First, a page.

Going vegan might seem like an easy way to lose weight. Giving up meat, dairy and eggs should help you eat fewer calories each day, right?
Not necessarily. If you don’t do it correctly, swapping a meat-based for plant-based diet can result in holding on to unwanted pounds, or perhaps even gaining a few.
Vegan diets exclude all animal foods – meat, poultry, fish, eggs and dairy. For ethical reasons, many vegans also avoid animal-derived products such as honey and leather goods.
A properly planned vegan diet is certainly good for your health. There’s ample evidence that plant-based eaters have lower cholesterol and blood pressure levels, a reduced risk of coronary heart disease and Type 2 diabetes and lower cancer rates, especially colorectal cancer, than meat-eaters.
Vegan diet and weight control
A vegan diet also appears to benefit weight control. Large observational studies have found that, compared to meat-eaters, vegans have lower body mass indexes (BMIs), a measure of body fat based on weight and height.
A European study conducted in nearly 38,000 healthy adults revealed that the difference in BMI between meat-eaters and vegans represented a weight difference of about 13 pounds.
Even if vegetarians eat some animal protein, such as dairy and eggs, research has shown that their risk of becoming overweight is significantly lower than it is for meat-eaters. (Lacto-ovo vegetarians avoid meat, poultry and fish, but eat eggs and dairy products.)
When it comes to losing excess weight, studies have also found that a vegan diet has a competitive edge.
The high fibre content of plant-based diets is thought to play a role. Fibre promotes satiety, helps control blood sugar and insulin, and may also reduce fat absorption in the intestine.
So far, so good. Why, then, do some people gain weight on a vegan diet?
Vegan-diet blunders that keep the pounds on
Switching to a plant-based diet isn’t a magic bullet for losing weight. The following tips can help you side-step five common mistakes that can sabotage your weight loss efforts.
Equating vegan with low-calorie
Vegan frozen pizza may not be made with mozzarella cheese or beef/pork pepperoni, but that doesn’t mean has fewer calories. The same goes for Doritos and vegan cookies and ice cream.
Reserve highly processed vegan foods – stripped of fibre and nutrients – for occasional treats. Build your diet around whole and minimally-processed plant foods such as fruits, vegetables, whole grains and beans and lentils.
Over-sized portions of healthy foods
As nutritious as they are, the calories in whole plant foods must be accounted for, too. Consider that one-half cup of almonds packs in 415 calories, a whole avocado has 325 and a cup of cooked brown rice delivers 250.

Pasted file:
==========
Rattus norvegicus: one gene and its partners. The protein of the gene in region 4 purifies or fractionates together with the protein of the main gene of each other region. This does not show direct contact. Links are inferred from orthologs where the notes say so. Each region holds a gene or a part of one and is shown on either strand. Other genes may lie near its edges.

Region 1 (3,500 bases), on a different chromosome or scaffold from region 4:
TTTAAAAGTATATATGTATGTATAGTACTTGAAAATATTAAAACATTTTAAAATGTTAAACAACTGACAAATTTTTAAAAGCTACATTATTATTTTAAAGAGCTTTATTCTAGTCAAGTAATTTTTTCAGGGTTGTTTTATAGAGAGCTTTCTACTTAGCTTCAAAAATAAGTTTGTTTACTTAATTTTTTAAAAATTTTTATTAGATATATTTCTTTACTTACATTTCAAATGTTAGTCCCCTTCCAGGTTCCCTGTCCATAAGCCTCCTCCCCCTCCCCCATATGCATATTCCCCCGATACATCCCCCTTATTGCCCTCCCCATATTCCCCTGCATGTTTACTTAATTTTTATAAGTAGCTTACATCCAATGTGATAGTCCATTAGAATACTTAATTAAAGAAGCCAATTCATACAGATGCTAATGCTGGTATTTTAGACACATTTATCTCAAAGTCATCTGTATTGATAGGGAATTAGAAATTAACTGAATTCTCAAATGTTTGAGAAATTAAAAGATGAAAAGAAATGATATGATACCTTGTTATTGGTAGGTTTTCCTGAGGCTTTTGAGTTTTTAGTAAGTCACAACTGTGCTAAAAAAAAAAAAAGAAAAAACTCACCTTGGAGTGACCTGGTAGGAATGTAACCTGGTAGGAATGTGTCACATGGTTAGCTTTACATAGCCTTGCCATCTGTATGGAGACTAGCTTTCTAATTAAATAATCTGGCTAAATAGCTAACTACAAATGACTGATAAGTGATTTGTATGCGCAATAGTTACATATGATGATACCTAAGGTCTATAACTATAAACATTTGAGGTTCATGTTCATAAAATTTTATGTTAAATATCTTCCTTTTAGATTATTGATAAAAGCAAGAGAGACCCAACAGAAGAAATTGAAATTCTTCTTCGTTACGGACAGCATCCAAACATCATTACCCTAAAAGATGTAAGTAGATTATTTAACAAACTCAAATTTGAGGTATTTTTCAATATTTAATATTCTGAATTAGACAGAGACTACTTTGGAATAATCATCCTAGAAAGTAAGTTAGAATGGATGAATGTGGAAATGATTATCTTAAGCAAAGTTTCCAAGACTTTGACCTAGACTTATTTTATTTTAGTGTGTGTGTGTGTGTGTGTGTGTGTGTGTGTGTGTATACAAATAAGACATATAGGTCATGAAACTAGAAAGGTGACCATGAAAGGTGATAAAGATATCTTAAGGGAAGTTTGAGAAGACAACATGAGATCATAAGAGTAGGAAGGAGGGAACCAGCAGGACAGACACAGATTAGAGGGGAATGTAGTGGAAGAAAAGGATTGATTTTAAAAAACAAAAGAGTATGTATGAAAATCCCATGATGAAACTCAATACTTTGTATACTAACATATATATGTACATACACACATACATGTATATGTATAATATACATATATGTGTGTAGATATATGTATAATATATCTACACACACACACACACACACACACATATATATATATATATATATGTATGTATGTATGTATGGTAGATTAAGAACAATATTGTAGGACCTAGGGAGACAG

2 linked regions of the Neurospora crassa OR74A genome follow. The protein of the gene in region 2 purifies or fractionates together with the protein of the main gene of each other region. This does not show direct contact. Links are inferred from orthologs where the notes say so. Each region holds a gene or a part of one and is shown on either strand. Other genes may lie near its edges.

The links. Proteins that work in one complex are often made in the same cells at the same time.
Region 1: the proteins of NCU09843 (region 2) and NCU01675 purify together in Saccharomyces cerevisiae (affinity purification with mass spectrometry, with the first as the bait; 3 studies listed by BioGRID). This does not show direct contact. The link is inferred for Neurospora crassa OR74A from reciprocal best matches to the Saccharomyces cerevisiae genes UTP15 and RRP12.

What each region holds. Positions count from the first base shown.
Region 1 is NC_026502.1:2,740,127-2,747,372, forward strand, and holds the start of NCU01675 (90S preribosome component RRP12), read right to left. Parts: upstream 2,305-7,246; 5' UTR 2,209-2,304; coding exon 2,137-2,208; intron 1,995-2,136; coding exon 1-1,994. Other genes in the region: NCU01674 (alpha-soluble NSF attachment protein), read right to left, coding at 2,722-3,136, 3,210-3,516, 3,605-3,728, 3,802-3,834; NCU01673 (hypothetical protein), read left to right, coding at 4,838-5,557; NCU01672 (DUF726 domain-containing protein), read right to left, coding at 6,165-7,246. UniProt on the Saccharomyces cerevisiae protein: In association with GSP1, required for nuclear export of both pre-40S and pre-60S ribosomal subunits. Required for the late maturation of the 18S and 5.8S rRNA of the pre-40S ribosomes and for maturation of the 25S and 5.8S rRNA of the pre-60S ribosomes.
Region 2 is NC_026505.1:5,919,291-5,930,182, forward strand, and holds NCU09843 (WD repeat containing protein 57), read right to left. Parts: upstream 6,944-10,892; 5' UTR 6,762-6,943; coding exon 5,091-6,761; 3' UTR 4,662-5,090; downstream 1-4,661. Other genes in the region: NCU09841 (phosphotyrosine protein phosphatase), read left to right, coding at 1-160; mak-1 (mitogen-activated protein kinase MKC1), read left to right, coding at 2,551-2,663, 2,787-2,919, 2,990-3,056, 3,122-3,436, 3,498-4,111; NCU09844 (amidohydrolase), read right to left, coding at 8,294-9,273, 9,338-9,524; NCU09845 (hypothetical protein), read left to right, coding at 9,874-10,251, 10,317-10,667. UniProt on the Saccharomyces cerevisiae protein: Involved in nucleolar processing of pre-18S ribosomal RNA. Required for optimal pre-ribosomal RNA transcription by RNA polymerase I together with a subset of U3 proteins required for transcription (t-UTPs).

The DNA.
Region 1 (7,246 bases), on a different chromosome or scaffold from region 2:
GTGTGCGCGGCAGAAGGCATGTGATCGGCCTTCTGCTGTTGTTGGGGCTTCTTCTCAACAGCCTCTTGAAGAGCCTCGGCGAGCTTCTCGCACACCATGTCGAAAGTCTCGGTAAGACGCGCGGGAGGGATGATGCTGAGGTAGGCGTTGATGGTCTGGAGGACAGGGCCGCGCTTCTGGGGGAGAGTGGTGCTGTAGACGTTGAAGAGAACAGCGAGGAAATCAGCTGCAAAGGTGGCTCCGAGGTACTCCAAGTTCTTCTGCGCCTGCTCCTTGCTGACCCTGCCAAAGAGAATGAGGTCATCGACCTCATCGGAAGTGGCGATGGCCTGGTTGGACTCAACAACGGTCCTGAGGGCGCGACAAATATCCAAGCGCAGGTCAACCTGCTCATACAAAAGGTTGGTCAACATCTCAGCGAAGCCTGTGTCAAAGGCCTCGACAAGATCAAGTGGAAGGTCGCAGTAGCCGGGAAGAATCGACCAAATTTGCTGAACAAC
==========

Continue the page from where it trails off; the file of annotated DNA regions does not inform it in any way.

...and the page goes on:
Boosting your morning smoothie with peanut butter, ground flax, chia seeds and hemp seeds will drive up its calorie count quickly.
Measure foods. Limit snacks to 10 to 15 nuts (include a serving of fruit, too). One-eighth of an avocado is equivalent to a teaspoon of oil. Ditto for one tablespoon of seeds.
Skimping on protein
Spaghetti and tomato sauce, vegetable-only stir-fries and smoothies made with almond milk and berries are plant-based meals. But they’re low in protein, a nutrient that helps you feel satisfied longer after eating.
To prevent premature hunger and overeating, include plant protein at all meals and snacks. Excellent sources include beans, lentils, tofu, tempeh, edamame, nuts and seeds and soy and pea milks. Vegetables and whole grains also add some protein to meals.
Eating too many carbs
Swapping meat for protein-rich beans and lentils means adding more starch to your meal. One cup of chickpeas, for example has 210 calories and 35 g of carbohydrates. For comparison, three ounces of chicken breast has 130 calories and no carbohydrate.
The carbohydrate in beans isn’t a bad thing at all; it’s packed with fibre and nutrients. But you will need to watch your portion size of other starchy foods (e.g., cooked grains, sweet potato) that you eat with them.
Sipping liquid calories
Drinking almond milk lattes, green juices, coconut water or kombucha isn’t the same as sipping water. The calories in them add to your daily calorie intake.
Make plain or sparkling water or unsweetened tea your go-to beverage. When you do drink a calorie-containing beverage, account for their calories.
All research on this web site is the property of Leslie Beck Nutrition Consulting Inc. and is protected by copyright. Keep in mind that research on these matters continues daily and is subject to change. The information presented is not intended as a substitute for medical treatment. It is intended to provide ongoing support of your healthy lifestyle practices.